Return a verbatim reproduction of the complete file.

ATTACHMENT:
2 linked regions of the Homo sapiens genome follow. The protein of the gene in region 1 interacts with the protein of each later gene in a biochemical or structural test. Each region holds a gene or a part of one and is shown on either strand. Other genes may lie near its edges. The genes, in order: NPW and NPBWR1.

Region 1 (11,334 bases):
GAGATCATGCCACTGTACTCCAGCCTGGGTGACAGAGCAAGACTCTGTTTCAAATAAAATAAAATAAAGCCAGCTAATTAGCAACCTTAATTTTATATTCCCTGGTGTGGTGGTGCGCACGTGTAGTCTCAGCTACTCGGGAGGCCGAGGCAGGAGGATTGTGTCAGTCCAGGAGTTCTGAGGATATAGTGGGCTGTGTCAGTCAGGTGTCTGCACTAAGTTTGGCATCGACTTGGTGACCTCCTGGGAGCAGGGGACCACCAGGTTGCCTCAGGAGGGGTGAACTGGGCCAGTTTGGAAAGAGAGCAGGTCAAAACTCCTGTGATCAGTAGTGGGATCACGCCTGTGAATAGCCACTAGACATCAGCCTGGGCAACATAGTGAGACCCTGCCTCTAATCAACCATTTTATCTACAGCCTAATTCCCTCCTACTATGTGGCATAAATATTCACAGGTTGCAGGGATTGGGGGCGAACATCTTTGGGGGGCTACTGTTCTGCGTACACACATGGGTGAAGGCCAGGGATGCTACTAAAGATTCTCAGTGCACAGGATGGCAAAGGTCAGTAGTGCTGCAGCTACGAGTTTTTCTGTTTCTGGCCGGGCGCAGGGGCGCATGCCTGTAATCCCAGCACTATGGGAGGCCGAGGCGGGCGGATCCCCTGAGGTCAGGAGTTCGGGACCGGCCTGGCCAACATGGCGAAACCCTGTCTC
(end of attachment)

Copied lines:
2 linked regions of the Homo sapiens genome follow. The protein of the gene in region 1 interacts with the protein of each later gene in a biochemical or structural test. Each region holds a gene or a part of one and is shown on either strand. Other genes may lie near its edges. The genes, in order: NPW and NPBWR1.

Region 1 (11,334 bases):
GAGATCATGCCACTGTACTCCAGCCTGGGTGACAGAGCAAGACTCTGTTTCAAATAAAATAAAATAAAGCCAGCTAATTAGCAACCTTAATTTTATATTCCCTGGTGTGGTGGTGCGCACGTGTAGTCTCAGCTACTCGGGAGGCCGAGGCAGGAGGATTGTGTCAGTCCAGGAGTTCTGAGGATATAGTGGGCTGTGTCAGTCAGGTGTCTGCACTAAGTTTGGCATCGACTTGGTGACCTCCTGGGAGCAGGGGACCACCAGGTTGCCTCAGGAGGGGTGAACTGGGCCAGTTTGGAAAGAGAGCAGGTCAAAACTCCTGTGATCAGTAGTGGGATCACGCCTGTGAATAGCCACTAGACATCAGCCTGGGCAACATAGTGAGACCCTGCCTCTAATCAACCATTTTATCTACAGCCTAATTCCCTCCTACTATGTGGCATAAATATTCACAGGTTGCAGGGATTGGGGGCGAACATCTTTGGGGGGCTACTGTTCTGCGTACACACATGGGTGAAGGCCAGGGATGCTACTAAAGATTCTCAGTGCACAGGATGGCAAAGGTCAGTAGTGCTGCAGCTACGAGTTTTTCTGTTTCTGGCCGGGCGCAGGGGCGCATGCCTGTAATCCCAGCACTATGGGAGGCCGAGGCGGGCGGATCCCCTGAGGTCAGGAGTTCGGGACCGGCCTGGCCAACATGGCGAAACCCTGTCTC